2016-12-01

    Full Text Available Kanjanar Pintakham,1,2 Wattasit Siriwong1 1College of Public Health Sciences, Chulalongkorn University, Bangkok, 2School of Health Science, Chiang Rai Rajabhat University, Chiang Rai, Thailand Abstract: The aim of this study was to evaluate the effectiveness of multidimensional ergonomic intervention (MEI model to reduce musculoskeletal discomfort (MSD among street sweepers. A quasi-experimental study was conducted in Chiang Rai Province. The MEI model was designed on the basis of four core components: cognitive behavior therapy, ergonomic education training, stretching exercise, and the foam sleeve broom handle grip. Seventy-five street sweepers volunteered for the screening process on MSD of having level score ≥4 by physiotherapist. Face to face interviews were used mainly in order to diagnose MSD. Physical examination was performed by physiotherapist and physical performance by sports scientist. The findings showed that the MEI model among the intervention group significantly reduced MSD compared with that among control group at exit model and follow-up (P<0.01. This research suggests that the MEI model was appropriate to reduce MSD associated with repetitive movement and awkward postures on task. Keywords: repetitive movement, cognitive behavior therapy, stretching exercise, street sweepers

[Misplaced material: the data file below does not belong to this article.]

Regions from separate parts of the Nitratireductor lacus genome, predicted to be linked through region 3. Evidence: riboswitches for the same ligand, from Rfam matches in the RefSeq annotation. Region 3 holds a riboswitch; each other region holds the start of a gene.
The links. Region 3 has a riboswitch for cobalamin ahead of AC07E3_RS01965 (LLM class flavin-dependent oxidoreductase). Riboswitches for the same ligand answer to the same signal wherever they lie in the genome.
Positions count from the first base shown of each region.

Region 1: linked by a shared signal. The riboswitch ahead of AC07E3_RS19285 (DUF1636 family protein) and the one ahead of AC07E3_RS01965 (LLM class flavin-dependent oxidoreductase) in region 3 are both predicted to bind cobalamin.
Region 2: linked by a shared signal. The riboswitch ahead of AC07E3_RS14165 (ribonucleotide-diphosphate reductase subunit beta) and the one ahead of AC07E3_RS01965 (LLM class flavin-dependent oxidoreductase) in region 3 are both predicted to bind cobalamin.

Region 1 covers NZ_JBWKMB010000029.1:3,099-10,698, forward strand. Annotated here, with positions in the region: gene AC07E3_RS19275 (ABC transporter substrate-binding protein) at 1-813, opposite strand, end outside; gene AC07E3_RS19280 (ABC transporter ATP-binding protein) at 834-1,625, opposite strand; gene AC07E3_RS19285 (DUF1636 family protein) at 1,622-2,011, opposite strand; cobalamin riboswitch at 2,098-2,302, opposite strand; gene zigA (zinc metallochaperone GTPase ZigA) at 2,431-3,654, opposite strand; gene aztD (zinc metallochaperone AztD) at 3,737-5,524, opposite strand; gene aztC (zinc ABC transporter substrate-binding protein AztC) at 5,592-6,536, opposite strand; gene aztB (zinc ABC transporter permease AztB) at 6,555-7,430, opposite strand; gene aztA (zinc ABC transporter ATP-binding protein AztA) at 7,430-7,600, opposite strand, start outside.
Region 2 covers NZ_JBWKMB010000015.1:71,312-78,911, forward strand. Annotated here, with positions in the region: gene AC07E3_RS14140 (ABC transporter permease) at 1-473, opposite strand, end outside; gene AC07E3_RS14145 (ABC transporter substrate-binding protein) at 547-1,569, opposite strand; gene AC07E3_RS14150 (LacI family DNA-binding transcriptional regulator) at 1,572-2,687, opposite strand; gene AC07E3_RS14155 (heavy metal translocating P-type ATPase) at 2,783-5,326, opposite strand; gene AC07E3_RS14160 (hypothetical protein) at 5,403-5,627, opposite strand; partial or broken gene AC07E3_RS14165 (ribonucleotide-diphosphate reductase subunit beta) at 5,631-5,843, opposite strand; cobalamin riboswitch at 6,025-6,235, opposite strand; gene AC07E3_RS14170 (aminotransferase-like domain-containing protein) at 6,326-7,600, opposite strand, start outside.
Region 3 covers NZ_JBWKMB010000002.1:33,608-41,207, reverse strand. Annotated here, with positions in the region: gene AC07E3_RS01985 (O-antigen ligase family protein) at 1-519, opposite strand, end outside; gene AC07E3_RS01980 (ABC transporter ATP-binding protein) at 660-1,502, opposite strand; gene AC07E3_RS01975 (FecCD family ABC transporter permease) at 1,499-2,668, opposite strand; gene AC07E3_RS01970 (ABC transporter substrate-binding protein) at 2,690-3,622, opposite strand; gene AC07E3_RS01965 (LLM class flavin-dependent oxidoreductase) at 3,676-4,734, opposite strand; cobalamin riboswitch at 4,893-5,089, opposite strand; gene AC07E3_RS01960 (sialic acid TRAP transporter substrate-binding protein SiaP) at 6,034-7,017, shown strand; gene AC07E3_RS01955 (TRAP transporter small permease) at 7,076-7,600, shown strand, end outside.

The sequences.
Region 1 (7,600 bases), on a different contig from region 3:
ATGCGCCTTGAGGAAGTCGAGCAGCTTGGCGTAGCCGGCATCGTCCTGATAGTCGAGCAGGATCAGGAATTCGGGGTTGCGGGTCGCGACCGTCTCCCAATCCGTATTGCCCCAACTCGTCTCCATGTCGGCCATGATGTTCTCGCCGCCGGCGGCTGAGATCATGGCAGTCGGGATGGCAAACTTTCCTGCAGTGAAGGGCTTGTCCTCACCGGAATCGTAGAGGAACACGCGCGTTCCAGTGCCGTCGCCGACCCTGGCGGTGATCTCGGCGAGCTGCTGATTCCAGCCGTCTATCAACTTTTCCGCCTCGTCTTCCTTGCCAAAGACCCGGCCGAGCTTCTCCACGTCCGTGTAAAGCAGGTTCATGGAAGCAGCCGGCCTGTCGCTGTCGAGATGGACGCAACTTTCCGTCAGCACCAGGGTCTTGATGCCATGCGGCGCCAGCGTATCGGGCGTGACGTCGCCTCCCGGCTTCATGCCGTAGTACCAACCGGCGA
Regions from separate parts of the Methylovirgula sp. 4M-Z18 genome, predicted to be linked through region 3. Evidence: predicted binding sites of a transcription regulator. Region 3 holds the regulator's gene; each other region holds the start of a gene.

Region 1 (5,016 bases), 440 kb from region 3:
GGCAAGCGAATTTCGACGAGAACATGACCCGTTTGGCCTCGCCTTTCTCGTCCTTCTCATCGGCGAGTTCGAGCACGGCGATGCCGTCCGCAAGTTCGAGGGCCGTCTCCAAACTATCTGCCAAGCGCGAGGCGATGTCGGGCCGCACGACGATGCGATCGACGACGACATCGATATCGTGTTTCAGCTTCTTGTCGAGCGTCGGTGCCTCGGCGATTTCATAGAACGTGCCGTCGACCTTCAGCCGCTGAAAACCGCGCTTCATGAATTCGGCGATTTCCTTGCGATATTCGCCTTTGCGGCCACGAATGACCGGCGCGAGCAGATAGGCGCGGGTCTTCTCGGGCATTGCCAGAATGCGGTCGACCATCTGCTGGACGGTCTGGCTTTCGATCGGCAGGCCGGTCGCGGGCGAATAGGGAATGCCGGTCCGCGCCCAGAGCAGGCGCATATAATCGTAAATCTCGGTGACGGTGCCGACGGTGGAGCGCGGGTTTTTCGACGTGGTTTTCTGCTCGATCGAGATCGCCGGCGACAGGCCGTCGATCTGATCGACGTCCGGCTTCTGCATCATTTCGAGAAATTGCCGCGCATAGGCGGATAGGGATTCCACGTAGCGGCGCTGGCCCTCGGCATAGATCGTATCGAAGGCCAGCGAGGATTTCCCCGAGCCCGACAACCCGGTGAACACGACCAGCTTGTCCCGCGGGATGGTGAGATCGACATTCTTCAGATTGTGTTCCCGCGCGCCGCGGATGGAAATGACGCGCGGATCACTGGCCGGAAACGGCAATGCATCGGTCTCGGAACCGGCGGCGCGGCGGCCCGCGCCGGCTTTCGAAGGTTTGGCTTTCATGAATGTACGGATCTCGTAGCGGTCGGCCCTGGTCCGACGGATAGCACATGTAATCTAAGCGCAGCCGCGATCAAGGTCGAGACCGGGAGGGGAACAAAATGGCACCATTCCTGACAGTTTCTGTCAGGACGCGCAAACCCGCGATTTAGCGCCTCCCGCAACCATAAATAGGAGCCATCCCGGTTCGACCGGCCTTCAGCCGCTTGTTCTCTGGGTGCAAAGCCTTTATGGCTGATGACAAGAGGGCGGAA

17. Prevalence and characteristics of dengue and chikungunya infections among acute febrile patients in Nong Khai Province, Thailand.

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    Lertanekawattana, Sujet; Anantapreecha, Surapee; Jiraphongsa, Chuleeporn; Duan-ngern, Pawinee; Potjalongsin, Sathit; Wiittayabamrung, Wisanu; Daroon, Pamol; Techolarn, Meta

    2013-09-01

    We conducted a cross sectional study at three hospitals of Nong Khai Province, Thailand to determine the prevalence and characteristics of dengue and chikungunya infection among patients who sought care. The study population was acute febrile patients who visited these hospitals during 1 August -31 October, 2010 who were aged 2-60 years and had clinical symptoms compatible with the case definition. Dengue and chikungunya cases were confirmed by an ELISA IgM titer or RT-PCR. We also reviewed surveillance data of dengue and chikungunya infections from 2003-2009. Of the 200 participants recruited into the study, 103 patients (51.5%) were confirmed to have acute dengue infection; dengue serotype 2 was the most prevalence serotype. The ages of confirmed dengue cases ranged from 2-37 years old. The distribution of cases showed that dengue morbidity tended to be clustered in adjacent areas, particularly in Mueang District. Only a small proportion of the patients uses mosquito repellant and had screens on their windows. One patient (0.5%) had laboratory confirmed chikungunya infection. She was from Rattanawapi District, an area where no chikungunya had been reported before. Since the disease varies by age and geographic location, increased awareness of health care workers and public health officers about the diseases in the area is needed for early detection of cases and to promote early prevention and control measures.

  18. Small-Scale Fishing: Perceptions and Threats to Conserving a Livelihood in the Province of Phang-nga, Thailand

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    Estelle Victoria Jones

    2010-01-01